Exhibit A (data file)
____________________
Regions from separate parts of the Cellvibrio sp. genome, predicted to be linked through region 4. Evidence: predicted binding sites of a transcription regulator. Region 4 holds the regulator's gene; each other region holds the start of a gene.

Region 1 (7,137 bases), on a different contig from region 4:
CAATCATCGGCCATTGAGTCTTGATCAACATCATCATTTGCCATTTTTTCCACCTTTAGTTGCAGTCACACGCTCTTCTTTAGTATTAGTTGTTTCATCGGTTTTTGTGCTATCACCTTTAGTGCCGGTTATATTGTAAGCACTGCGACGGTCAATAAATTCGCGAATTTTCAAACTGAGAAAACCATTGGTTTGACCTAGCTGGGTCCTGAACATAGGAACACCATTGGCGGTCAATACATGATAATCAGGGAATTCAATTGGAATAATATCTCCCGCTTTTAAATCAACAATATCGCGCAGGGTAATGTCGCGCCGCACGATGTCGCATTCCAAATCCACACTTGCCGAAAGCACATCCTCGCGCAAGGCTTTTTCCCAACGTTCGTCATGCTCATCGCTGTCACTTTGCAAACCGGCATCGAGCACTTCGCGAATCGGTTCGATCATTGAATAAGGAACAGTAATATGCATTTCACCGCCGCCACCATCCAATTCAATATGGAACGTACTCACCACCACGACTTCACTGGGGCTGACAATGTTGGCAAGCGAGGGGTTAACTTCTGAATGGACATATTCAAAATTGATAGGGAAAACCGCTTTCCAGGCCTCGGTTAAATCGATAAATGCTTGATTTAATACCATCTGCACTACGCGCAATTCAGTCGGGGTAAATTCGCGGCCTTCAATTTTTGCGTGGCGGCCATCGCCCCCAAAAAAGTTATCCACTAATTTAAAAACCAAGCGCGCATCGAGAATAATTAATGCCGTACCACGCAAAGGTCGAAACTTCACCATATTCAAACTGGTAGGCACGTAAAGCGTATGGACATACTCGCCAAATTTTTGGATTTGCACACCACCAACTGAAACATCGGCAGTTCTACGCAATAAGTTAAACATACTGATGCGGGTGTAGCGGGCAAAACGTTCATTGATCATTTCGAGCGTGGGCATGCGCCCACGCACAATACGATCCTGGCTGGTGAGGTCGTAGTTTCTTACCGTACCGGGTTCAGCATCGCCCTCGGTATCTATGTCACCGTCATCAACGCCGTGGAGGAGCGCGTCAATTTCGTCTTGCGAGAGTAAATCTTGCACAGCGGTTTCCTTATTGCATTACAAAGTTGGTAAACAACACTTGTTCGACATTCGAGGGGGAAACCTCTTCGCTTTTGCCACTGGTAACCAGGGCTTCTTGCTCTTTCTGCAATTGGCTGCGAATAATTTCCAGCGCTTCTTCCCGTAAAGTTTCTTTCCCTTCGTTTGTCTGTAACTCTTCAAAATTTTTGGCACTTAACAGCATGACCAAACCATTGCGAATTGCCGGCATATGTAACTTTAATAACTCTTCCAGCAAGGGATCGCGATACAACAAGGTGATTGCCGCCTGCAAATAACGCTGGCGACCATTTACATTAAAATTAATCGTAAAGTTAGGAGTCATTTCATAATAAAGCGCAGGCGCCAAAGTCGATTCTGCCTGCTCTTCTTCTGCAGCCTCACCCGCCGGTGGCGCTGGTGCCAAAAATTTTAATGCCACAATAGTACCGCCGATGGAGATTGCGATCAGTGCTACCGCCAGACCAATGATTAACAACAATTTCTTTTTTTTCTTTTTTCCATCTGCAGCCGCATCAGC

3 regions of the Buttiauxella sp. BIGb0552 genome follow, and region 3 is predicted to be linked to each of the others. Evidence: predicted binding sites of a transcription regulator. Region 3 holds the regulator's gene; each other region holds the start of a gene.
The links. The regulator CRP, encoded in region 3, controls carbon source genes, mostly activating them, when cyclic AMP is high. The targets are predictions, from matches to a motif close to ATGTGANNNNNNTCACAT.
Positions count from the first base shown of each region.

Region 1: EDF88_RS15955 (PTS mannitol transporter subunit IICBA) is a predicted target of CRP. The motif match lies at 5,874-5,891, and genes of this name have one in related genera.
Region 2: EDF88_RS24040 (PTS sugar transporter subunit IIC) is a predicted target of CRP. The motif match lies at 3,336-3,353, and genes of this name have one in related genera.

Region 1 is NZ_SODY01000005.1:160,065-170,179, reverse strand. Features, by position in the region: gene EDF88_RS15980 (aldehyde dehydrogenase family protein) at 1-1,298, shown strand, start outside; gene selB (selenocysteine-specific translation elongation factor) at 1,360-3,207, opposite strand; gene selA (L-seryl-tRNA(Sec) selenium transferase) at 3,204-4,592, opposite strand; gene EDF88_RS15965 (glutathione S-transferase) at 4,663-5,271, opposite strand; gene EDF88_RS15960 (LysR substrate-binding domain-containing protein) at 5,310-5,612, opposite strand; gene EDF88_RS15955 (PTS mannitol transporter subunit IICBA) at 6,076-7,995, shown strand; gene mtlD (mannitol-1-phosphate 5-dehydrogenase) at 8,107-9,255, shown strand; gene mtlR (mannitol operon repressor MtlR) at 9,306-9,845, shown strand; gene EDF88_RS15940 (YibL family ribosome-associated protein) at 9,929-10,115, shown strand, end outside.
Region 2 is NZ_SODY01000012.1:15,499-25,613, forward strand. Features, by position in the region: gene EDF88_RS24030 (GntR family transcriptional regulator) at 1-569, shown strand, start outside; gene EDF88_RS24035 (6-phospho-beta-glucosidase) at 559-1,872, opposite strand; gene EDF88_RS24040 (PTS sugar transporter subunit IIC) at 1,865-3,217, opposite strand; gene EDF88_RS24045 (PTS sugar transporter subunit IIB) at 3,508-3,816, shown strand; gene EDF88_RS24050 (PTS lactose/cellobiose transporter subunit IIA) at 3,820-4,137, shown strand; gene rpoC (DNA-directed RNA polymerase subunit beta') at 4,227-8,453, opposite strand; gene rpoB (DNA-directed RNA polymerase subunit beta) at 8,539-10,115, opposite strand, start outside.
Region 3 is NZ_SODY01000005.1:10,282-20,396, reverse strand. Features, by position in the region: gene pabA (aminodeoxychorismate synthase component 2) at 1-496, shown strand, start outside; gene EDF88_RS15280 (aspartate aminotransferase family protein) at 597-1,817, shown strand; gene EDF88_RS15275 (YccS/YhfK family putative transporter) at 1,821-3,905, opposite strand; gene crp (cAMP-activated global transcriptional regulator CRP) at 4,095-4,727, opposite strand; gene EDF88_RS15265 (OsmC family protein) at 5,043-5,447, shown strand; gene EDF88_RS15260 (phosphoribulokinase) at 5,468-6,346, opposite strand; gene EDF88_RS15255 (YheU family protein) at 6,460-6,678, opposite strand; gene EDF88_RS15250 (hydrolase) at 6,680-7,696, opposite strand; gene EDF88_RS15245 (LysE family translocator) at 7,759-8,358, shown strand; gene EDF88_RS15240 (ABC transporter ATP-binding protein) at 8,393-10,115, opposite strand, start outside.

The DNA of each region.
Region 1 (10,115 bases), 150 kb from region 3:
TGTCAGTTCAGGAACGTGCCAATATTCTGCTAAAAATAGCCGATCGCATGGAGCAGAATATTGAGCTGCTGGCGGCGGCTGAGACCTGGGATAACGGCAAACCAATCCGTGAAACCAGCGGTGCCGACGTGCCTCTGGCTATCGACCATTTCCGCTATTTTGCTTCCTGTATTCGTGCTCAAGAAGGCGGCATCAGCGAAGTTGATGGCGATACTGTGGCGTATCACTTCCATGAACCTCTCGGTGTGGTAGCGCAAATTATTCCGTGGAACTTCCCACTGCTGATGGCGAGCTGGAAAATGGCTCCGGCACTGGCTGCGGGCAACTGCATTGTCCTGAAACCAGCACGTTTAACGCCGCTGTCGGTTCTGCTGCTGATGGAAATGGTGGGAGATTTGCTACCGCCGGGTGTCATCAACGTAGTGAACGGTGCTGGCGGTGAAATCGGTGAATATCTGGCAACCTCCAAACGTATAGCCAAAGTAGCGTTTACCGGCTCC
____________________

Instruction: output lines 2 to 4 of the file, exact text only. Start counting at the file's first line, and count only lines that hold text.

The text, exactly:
Region 1 (7,137 bases), on a different contig from region 4:
CAATCATCGGCCATTGAGTCTTGATCAACATCATCATTTGCCATTTTTTCCACCTTTAGTTGCAGTCACACGCTCTTCTTTAGTATTAGTTGTTTCATCGGTTTTTGTGCTATCACCTTTAGTGCCGGTTATATTGTAAGCACTGCGACGGTCAATAAATTCGCGAATTTTCAAACTGAGAAAACCATTGGTTTGACCTAGCTGGGTCCTGAACATAGGAACACCATTGGCGGTCAATACATGATAATCAGGGAATTCAATTGGAATAATATCTCCCGCTTTTAAATCAACAATATCGCGCAGGGTAATGTCGCGCCGCACGATGTCGCATTCCAAATCCACACTTGCCGAAAGCACATCCTCGCGCAAGGCTTTTTCCCAACGTTCGTCATGCTCATCGCTGTCACTTTGCAAACCGGCATCGAGCACTTCGCGAATCGGTTCGATCATTGAATAAGGAACAGTAATATGCATTTCACCGCCGCCACCATCCAATTCAATATGGAACGTACTCACCACCACGACTTCACTGGGGCTGACAATGTTGGCAAGCGAGGGGTTAACTTCTGAATGGACATATTCAAAATTGATAGGGAAAACCGCTTTCCAGGCCTCGGTTAAATCGATAAATGCTTGATTTAATACCATCTGCACTACGCGCAATTCAGTCGGGGTAAATTCGCGGCCTTCAATTTTTGCGTGGCGGCCATCGCCCCCAAAAAAGTTATCCACTAATTTAAAAACCAAGCGCGCATCGAGAATAATTAATGCCGTACCACGCAAAGGTCGAAACTTCACCATATTCAAACTGGTAGGCACGTAAAGCGTATGGACATACTCGCCAAATTTTTGGATTTGCACACCACCAACTGAAACATCGGCAGTTCTACGCAATAAGTTAAACATACTGATGCGGGTGTAGCGGGCAAAACGTTCATTGATCATTTCGAGCGTGGGCATGCGCCCACGCACAATACGATCCTGGCTGGTGAGGTCGTAGTTTCTTACCGTACCGGGTTCAGCATCGCCCTCGGTATCTATGTCACCGTCATCAACGCCGTGGAGGAGCGCGTCAATTTCGTCTTGCGAGAGTAAATCTTGCACAGCGGTTTCCTTATTGCATTACAAAGTTGGTAAACAACACTTGTTCGACATTCGAGGGGGAAACCTCTTCGCTTTTGCCACTGGTAACCAGGGCTTCTTGCTCTTTCTGCAATTGGCTGCGAATAATTTCCAGCGCTTCTTCCCGTAAAGTTTCTTTCCCTTCGTTTGTCTGTAACTCTTCAAAATTTTTGGCACTTAACAGCATGACCAAACCATTGCGAATTGCCGGCATATGTAACTTTAATAACTCTTCCAGCAAGGGATCGCGATACAACAAGGTGATTGCCGCCTGCAAATAACGCTGGCGACCATTTACATTAAAATTAATCGTAAAGTTAGGAGTCATTTCATAATAAAGCGCAGGCGCCAAAGTCGATTCTGCCTGCTCTTCTTCTGCAGCCTCACCCGCCGGTGGCGCTGGTGCCAAAAATTTTAATGCCACAATAGTACCGCCGATGGAGATTGCGATCAGTGCTACCGCCAGACCAATGATTAACAACAATTTCTTTTTTTTCTTTTTTCCATCTGCAGCCGCATCAGC

3 regions of the Buttiauxella sp. BIGb0552 genome follow, and region 3 is predicted to be linked to each of the others. Evidence: predicted binding sites of a transcription regulator. Region 3 holds the regulator's gene; each other region holds the start of a gene.